Tuesday, May 26, 2009

Planning for Quality

First, a note of sincere thanks to my colleague Dan Dunlop who, in his blog, recently offered far kinder words than I deserve for my sporadic efforts here at hcpropellerheads. To quote Hamlet’s Polonious, “Brevity is the soul of wit,” and Dan’s daily shots of idea-juice show he is a man of concentrated wit (and, possibly, reveal the “witless” nature of my long rambles…) with considerable chops to spark intense, thoughtful discussion. Thank you Dan for introducing your fans to this little project. I hope some of you find it intriguing and helpful.

I spent a lot of last week on airplanes and had the chance to catch up on some reading. One article I found particularly interesting appeared in a supplement to Health Affairs. The entire supplement is dedicated to “Value in Health Care” with some impressive minds providing interesting perspectives on the ubiquitous concept of “value.”

In, “Building Organizational Capacity: A Cornerstone of Health System Reform,” Janet Corrigan and Dwight McNeill from the National Quality Forum posit, “achieving higher levels of performance requires organizational capacity, including information technology and specialized expertise, not present in most settings.” While I could certainly go after this set-up (not today) I’d rather focus on a potentially inflammatory notion they put forth:

“[T]he health sector lacks the ability to bring these innovations [in quality of care systems] to scale; best practices in care delivery may take years, if not decades, to spread throughout an institution, much less the nation. Moreover, what we have not seen is fundamental reform in the delivery system aimed at the development of new organizational models capable of consistently providing effective, safe, and efficient care across each entire patient-focused episode.”

Now, fairly, Corrigan and McNeill can cite studies, like those spotlighted in Modern Healthcare recently, that suggest, despite decades of work, the delivery system struggles to make meaningful gains in quality and efficiency.

Before I proceed, a moment of full disclosure. The Joint Commission is a client of SPM’s and a client with whose work I am intimately involved. And, to quote the old adage, “where you stand depends on where you sit,” I also acknowledge that NQF, the Leapfrog Group, HealthGrades (authors of the two reports cited in the Modern Healthcare article) and The Joint Commission, all have biases and agendas that fuel their respective assertions. I get that. It’s out on the table, admitted. Now, let’s move on.

I have two points to make today. The first is, to say that broad, national progress on key measures of patient safety, quality and efficacy have not been realized and can’t be realized on a broad scale is simply not true. On The Joint Commission’s website you can view the 2008 Report on Quality and Safety. There you’ll see, perhaps self-servingly, that Joint Commission accredited hospitals deliver evidence-based treatment of heart attack 96% of the time – up from 87% in 2002. Further, with many National Patient Safety Goals, such as accurate patient identification, “read-backs” of orders and test results, reducing falls, and implementing the universal protocol, average national performance at Joint Commission accredited hospitals exceeds 95%.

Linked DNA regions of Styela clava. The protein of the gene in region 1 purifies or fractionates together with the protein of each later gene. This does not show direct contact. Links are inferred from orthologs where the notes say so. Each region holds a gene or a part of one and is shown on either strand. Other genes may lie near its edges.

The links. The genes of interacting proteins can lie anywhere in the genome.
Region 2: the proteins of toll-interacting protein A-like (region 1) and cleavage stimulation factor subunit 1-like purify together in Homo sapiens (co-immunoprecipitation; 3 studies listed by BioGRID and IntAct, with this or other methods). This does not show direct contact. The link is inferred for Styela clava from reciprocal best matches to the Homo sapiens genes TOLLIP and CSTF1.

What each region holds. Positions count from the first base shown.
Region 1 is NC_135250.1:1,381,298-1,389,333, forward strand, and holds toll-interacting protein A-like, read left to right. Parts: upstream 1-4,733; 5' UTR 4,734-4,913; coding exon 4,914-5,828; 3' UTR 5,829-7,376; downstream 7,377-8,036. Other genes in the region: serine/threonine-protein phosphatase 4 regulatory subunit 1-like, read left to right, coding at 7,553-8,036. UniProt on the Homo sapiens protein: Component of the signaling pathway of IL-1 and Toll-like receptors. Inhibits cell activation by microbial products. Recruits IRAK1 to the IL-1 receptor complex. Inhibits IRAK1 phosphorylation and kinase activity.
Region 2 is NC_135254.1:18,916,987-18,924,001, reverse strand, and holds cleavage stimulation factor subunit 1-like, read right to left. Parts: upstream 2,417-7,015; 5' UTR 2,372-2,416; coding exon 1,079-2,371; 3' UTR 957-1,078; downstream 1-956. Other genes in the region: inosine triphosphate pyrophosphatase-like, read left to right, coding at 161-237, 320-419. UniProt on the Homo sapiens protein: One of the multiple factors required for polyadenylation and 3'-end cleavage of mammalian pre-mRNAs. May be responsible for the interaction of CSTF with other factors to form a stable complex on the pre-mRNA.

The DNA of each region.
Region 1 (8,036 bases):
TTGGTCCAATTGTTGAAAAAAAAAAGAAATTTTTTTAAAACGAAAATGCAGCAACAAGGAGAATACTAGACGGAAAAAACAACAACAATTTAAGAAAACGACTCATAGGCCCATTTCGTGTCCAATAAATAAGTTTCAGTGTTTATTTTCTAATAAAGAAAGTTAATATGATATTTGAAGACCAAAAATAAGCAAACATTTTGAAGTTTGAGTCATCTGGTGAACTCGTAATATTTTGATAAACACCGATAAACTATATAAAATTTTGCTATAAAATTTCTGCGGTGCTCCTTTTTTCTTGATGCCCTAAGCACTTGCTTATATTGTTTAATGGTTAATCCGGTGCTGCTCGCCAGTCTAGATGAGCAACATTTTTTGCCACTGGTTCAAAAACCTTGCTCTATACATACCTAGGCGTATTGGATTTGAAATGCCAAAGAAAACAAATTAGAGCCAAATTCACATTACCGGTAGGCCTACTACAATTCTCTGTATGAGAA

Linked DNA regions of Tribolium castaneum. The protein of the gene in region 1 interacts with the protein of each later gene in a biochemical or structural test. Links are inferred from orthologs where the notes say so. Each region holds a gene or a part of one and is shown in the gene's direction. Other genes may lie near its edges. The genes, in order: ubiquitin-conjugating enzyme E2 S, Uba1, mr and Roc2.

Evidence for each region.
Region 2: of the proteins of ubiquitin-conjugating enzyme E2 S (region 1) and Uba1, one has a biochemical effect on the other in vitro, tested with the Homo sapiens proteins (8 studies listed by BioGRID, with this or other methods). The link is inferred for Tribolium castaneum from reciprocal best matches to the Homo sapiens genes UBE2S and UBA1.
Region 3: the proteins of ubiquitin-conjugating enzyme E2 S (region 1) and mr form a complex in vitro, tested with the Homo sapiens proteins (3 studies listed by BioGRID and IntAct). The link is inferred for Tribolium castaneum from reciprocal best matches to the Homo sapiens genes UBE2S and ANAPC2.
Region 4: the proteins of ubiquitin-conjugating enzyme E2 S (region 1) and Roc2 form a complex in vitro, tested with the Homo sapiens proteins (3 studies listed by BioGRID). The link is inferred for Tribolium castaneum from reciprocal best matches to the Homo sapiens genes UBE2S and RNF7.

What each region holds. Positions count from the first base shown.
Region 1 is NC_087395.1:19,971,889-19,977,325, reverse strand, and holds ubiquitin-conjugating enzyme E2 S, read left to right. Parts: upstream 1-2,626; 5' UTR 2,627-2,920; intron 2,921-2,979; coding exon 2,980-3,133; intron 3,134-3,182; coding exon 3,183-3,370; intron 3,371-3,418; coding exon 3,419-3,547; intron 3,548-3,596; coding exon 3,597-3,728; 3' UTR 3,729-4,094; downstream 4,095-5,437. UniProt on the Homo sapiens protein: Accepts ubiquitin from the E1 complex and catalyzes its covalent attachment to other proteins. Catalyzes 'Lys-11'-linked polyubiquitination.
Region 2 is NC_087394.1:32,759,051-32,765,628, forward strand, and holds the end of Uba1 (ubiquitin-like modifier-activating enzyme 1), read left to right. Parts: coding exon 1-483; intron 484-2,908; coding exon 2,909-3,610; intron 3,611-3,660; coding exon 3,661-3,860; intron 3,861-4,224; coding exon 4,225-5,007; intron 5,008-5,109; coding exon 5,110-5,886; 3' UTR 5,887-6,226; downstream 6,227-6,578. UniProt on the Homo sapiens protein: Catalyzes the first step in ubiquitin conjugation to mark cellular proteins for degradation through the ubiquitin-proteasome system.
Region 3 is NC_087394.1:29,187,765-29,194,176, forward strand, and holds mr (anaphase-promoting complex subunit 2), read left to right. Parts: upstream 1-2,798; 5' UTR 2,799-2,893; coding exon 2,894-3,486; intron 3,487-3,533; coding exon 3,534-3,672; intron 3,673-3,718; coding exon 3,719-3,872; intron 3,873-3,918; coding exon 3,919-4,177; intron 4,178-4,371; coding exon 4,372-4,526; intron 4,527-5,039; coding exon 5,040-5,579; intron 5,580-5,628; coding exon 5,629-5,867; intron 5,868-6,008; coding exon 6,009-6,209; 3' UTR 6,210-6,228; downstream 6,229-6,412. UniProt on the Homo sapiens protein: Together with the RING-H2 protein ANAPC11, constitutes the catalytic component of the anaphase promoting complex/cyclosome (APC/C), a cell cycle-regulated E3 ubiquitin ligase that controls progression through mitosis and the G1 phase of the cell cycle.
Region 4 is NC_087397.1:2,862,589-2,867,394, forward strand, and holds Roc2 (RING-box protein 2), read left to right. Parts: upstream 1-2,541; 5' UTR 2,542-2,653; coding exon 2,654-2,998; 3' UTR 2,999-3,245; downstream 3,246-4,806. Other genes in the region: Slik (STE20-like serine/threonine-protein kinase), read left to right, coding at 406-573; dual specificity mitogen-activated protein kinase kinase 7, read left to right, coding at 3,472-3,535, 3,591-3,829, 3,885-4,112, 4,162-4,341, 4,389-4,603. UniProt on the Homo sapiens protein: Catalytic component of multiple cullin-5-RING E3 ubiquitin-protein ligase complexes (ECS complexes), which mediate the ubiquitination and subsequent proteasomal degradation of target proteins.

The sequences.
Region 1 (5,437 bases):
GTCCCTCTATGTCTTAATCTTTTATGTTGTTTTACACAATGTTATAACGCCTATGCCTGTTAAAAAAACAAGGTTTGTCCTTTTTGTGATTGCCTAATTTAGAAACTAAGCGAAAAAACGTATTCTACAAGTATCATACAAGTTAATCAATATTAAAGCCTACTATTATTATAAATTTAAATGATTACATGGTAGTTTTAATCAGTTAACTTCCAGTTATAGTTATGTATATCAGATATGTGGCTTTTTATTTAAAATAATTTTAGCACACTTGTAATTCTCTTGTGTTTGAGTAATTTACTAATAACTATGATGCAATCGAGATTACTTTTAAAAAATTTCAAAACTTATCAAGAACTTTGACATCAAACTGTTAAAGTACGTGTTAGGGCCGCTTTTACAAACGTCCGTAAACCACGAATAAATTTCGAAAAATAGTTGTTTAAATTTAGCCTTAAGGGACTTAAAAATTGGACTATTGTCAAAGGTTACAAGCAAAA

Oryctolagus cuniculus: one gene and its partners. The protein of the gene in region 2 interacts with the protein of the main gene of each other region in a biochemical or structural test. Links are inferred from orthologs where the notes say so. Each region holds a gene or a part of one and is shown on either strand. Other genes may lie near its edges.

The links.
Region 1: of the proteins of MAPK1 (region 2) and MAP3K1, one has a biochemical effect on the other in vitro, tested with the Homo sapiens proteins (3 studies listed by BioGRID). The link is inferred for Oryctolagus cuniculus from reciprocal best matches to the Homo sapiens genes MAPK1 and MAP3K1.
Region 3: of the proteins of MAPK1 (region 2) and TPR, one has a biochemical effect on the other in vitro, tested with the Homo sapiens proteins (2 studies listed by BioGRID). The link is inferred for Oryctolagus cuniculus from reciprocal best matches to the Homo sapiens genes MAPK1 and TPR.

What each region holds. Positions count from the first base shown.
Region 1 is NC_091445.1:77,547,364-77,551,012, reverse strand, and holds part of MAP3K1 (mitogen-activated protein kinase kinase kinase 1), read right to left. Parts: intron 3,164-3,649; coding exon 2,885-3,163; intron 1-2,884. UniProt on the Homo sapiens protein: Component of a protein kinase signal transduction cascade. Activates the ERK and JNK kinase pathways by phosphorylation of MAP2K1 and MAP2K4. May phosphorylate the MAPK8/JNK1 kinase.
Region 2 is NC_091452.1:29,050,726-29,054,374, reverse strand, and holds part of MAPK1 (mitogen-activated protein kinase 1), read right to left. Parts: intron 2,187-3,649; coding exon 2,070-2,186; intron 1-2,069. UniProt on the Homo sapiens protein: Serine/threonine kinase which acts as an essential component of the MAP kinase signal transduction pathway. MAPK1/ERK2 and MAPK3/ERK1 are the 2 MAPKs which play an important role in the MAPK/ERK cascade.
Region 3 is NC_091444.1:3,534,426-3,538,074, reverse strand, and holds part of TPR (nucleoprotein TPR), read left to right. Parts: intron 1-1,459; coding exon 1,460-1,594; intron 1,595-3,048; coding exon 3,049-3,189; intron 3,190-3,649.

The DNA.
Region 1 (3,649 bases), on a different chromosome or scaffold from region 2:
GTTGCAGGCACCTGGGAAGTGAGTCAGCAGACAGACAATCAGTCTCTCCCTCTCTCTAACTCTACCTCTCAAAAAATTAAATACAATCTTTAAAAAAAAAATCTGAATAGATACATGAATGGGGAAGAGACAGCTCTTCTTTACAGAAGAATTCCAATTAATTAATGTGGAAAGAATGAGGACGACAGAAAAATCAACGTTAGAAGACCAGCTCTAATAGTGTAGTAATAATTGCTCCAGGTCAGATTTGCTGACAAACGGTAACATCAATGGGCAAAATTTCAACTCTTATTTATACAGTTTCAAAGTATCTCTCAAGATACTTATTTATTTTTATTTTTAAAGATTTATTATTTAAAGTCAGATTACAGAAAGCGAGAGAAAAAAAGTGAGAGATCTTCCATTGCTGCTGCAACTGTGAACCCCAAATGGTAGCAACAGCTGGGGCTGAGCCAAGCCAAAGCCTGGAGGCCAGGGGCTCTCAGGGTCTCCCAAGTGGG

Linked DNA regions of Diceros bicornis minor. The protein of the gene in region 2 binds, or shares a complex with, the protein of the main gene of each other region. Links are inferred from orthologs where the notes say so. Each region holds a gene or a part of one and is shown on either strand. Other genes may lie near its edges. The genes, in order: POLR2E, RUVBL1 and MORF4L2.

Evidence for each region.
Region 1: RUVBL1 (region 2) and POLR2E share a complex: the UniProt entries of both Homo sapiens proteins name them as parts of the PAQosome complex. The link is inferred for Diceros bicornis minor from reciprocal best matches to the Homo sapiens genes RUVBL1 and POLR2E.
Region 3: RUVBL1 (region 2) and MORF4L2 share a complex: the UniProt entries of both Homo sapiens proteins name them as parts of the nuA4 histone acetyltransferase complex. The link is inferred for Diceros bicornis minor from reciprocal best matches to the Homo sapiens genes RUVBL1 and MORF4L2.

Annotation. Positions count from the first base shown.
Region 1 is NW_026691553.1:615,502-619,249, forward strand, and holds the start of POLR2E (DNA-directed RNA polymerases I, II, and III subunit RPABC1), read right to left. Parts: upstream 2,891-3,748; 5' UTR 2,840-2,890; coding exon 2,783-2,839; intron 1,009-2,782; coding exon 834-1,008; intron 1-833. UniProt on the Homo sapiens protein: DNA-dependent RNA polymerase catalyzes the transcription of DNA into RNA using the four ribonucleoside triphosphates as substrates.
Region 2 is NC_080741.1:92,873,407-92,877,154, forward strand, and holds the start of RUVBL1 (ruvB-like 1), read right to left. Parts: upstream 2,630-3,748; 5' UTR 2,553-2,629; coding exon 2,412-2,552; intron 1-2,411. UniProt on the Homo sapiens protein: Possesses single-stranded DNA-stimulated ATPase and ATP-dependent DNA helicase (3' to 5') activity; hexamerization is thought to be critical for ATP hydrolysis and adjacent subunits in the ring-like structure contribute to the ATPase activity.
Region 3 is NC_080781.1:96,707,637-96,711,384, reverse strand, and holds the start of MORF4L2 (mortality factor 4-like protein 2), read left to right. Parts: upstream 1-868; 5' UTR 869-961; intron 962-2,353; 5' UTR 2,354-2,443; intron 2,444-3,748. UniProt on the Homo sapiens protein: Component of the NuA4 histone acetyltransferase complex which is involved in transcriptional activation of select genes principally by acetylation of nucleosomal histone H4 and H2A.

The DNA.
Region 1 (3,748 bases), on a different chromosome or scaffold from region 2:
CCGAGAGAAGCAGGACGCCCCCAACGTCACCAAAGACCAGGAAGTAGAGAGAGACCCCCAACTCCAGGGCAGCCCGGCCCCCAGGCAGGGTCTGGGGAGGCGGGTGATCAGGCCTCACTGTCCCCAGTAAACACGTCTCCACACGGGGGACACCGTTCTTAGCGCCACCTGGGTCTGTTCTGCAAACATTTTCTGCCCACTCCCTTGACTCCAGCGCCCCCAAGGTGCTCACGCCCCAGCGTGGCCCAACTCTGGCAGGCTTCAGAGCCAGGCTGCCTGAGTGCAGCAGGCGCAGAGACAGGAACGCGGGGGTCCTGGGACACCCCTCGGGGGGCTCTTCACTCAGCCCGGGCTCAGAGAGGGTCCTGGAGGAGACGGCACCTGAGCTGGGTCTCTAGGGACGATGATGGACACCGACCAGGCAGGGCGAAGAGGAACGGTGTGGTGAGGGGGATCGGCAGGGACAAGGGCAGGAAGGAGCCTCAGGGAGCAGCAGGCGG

Admittedly, The Joint Commission is an organization that has room for improvement. There is considerable debate about standards and how things like the universal protocol were developed and deployed. True. Fix it. But, to claim that little progress has been made, and that the system is incapable of making leading practice common practice nationwide is pure hyperbole. In my own, biased, opinion I believe The Joint Commission, for all its warts, has been and will continue to be the best catalyst for health system improvements in safety, quality and efficiency.

But, that’s not even my primary point for today. My second concern involves hospital/health system strategic planning and the right role of clinical improvement. Recently I was reviewing a hospital strategic plan for a fairly large (> 500 bed) institution. This particular plan, at first, reinforced a belief of mine that hospital strategic plans typically don’t get much beyond being budget justifications. This plan is much better than most (it included actual decisions on priorities) and, to be fair, acts like a business development plan more than a strategic plan. It outlines programs of excellence, investment, delivery system strategy and criteria for evaluating the future mix of services and programs (all things I love to see in a plan).

However, for all its specificity around target markets, services, programs and capabilities, the discussion around quality was vague. The plan calls for investment in IT and EMR as tools to aiding improvement, the development of new platforms to take a non-siloed approach to quality and patient safety improvement and greater transparency/accountability. Above I said, “at first” because my initial reaction was to be disappointed by the light treatment the issue of clinical practice of medicine received; especially when I read further on that attaining market leadership in patient safety, clinical and service quality are seen as key forces for market differentiation.